Iraqi opposition groups concluded their meeting in the Kurdish town of Salahaddin with a show of unity on 2 March. Agreement on a final statement took longer than planned, opposition representatives reported. The text dealt with the issue that has been of most concern to Iraqi exiles in recent weeks - their place in the US' post-war plans, following signals from Washington that their role might be more limited than previously indicated. Opposition groups affirmed their right to be a 'partner' of the US in 'the liberation of Iraq,' and welcomed an assurance by US envoy Zalmay Khalilzad that 'the United States has no desire to govern Iraq'. Khalilzad's attendance at the gathering was viewed as a conciliatory gesture following fierce criticism of perceived opposition exclusion from post-war plans by members of the Iraqi National Congress and others. The conference was also used to elect a leadership council to represent opposition groups, and to send a conciliatory message to Turkey, whose war plans have also come under attack from some quarters. Iraqi Kurds are fearful of Ankara's intention to send troops into northern Iraq in the event of an American invasion. The conference agreed to send a delegation to Turkey to discuss the issue.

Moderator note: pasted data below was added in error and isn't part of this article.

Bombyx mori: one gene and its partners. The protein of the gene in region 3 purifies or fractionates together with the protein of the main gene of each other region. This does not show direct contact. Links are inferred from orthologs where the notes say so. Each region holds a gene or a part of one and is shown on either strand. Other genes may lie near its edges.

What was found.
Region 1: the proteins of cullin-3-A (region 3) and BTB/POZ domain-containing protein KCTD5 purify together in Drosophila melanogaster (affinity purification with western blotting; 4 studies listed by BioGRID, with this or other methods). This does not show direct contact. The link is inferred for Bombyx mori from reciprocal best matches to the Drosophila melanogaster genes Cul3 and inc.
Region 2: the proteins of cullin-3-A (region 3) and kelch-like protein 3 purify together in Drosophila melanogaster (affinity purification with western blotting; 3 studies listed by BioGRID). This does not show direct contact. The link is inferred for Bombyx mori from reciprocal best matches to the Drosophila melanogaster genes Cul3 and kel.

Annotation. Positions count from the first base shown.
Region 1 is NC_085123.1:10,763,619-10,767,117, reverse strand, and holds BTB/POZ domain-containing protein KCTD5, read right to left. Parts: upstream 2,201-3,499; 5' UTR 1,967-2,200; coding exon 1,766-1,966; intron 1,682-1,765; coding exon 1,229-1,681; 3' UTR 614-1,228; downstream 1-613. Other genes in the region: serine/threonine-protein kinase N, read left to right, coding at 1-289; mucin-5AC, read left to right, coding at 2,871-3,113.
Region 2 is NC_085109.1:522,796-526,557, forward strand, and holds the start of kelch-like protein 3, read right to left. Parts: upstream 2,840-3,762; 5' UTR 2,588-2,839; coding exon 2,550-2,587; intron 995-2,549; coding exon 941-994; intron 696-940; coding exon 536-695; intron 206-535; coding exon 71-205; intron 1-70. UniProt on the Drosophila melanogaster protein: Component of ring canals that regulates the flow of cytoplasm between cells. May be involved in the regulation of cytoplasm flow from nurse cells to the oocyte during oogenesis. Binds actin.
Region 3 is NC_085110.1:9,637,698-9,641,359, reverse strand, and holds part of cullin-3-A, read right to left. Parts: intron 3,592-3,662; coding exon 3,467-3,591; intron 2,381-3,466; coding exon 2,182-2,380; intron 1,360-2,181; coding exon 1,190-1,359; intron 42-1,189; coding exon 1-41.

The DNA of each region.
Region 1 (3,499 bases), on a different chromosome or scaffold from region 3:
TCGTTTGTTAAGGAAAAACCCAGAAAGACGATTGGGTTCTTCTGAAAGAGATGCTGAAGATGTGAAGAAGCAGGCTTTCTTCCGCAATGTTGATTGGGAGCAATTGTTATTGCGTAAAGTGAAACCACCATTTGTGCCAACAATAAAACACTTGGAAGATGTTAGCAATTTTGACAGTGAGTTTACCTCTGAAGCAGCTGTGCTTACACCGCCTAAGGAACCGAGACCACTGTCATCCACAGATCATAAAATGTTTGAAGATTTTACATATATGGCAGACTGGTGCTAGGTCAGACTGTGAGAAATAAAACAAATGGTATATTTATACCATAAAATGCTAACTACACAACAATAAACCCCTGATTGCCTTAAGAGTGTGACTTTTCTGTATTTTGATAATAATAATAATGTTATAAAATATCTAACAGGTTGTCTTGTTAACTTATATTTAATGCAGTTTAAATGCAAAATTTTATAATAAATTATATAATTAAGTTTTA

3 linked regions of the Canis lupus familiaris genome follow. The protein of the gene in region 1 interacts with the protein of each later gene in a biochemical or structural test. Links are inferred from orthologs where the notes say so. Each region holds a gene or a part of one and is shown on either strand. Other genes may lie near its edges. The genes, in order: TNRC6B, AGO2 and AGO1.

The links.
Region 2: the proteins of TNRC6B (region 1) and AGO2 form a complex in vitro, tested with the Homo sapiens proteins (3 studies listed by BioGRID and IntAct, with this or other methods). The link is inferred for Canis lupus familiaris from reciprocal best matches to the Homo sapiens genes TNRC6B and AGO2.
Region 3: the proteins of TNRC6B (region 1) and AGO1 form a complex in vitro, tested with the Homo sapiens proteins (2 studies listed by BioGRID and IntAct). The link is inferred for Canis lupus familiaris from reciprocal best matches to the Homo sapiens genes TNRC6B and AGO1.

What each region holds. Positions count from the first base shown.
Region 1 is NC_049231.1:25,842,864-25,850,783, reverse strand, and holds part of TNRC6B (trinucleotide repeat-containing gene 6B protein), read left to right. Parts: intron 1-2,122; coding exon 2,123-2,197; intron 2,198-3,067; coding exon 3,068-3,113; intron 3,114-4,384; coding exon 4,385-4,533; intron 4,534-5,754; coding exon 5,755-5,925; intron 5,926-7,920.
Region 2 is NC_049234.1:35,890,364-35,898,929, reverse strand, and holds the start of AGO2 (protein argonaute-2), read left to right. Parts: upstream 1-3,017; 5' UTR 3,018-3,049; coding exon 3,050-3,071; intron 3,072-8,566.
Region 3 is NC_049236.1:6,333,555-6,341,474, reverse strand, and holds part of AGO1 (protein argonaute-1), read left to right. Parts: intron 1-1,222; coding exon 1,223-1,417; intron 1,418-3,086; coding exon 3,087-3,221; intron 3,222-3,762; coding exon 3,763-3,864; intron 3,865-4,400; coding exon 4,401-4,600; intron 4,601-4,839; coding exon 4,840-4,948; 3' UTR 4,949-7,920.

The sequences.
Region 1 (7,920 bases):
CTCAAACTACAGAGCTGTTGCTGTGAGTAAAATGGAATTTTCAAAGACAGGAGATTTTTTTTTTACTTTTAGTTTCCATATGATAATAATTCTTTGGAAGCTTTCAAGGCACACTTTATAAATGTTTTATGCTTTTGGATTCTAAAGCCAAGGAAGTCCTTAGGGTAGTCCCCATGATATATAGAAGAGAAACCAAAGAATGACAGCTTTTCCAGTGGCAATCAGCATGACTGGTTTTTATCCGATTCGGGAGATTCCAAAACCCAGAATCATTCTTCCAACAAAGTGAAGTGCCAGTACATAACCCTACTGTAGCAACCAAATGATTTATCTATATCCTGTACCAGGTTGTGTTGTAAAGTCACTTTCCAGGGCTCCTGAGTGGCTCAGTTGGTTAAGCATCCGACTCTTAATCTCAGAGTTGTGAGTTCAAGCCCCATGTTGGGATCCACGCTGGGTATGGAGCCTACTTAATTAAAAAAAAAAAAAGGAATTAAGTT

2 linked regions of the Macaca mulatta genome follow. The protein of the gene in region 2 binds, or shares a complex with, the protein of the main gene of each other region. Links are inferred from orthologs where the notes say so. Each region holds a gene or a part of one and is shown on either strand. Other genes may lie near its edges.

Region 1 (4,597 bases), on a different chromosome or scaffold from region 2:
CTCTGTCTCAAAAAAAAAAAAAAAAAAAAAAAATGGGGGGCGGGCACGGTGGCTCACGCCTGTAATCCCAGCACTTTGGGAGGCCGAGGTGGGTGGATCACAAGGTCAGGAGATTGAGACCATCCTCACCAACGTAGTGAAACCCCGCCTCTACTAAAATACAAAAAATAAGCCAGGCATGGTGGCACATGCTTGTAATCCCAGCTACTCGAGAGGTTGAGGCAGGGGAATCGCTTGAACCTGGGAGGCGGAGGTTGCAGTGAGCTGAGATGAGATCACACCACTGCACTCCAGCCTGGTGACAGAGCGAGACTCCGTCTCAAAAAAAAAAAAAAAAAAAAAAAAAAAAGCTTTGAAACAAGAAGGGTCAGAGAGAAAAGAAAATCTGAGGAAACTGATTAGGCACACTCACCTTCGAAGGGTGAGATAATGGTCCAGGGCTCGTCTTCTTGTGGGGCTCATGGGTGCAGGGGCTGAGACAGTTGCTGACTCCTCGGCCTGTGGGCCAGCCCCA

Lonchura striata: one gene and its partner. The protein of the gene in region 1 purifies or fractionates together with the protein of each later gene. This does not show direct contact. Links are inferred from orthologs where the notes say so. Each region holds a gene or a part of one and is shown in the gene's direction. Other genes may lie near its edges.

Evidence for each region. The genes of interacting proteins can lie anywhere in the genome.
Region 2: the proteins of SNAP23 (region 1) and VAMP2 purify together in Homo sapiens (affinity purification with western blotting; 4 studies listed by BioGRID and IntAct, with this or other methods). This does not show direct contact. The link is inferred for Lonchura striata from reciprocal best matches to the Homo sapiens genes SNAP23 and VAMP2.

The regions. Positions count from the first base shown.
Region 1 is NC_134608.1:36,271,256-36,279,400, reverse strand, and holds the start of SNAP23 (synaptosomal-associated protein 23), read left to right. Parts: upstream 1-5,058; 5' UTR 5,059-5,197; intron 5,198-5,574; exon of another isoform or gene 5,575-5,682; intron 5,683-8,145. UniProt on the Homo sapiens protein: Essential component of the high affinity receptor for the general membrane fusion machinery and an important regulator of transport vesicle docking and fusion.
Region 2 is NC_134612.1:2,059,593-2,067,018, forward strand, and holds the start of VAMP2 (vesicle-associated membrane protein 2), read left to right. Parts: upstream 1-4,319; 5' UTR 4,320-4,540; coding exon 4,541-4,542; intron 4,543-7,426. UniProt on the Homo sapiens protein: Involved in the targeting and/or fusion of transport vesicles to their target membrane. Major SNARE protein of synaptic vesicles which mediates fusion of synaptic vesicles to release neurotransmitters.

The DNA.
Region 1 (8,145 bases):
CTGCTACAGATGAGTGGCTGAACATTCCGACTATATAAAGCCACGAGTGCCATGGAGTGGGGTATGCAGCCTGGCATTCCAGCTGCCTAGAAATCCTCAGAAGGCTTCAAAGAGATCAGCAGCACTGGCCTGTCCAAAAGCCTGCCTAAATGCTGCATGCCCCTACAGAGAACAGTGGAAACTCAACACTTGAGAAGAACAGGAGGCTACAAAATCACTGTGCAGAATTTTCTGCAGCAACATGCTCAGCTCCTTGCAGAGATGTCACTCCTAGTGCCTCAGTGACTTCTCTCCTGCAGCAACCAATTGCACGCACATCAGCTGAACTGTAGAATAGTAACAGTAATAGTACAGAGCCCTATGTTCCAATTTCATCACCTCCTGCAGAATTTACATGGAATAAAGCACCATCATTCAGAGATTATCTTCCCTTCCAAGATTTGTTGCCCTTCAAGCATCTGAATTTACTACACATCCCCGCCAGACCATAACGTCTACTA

On 3 March, the UN was briefed on US plans by retired army general Jay Garner, who has been tasked by the White House with taking initial charge of post-war humanitarian, reconstruction and civil administration programmes in Iraq. He said that the aim was 'the fastest possible transition' from US to Iraqi rule, but that uncertainties made a timetable impossible.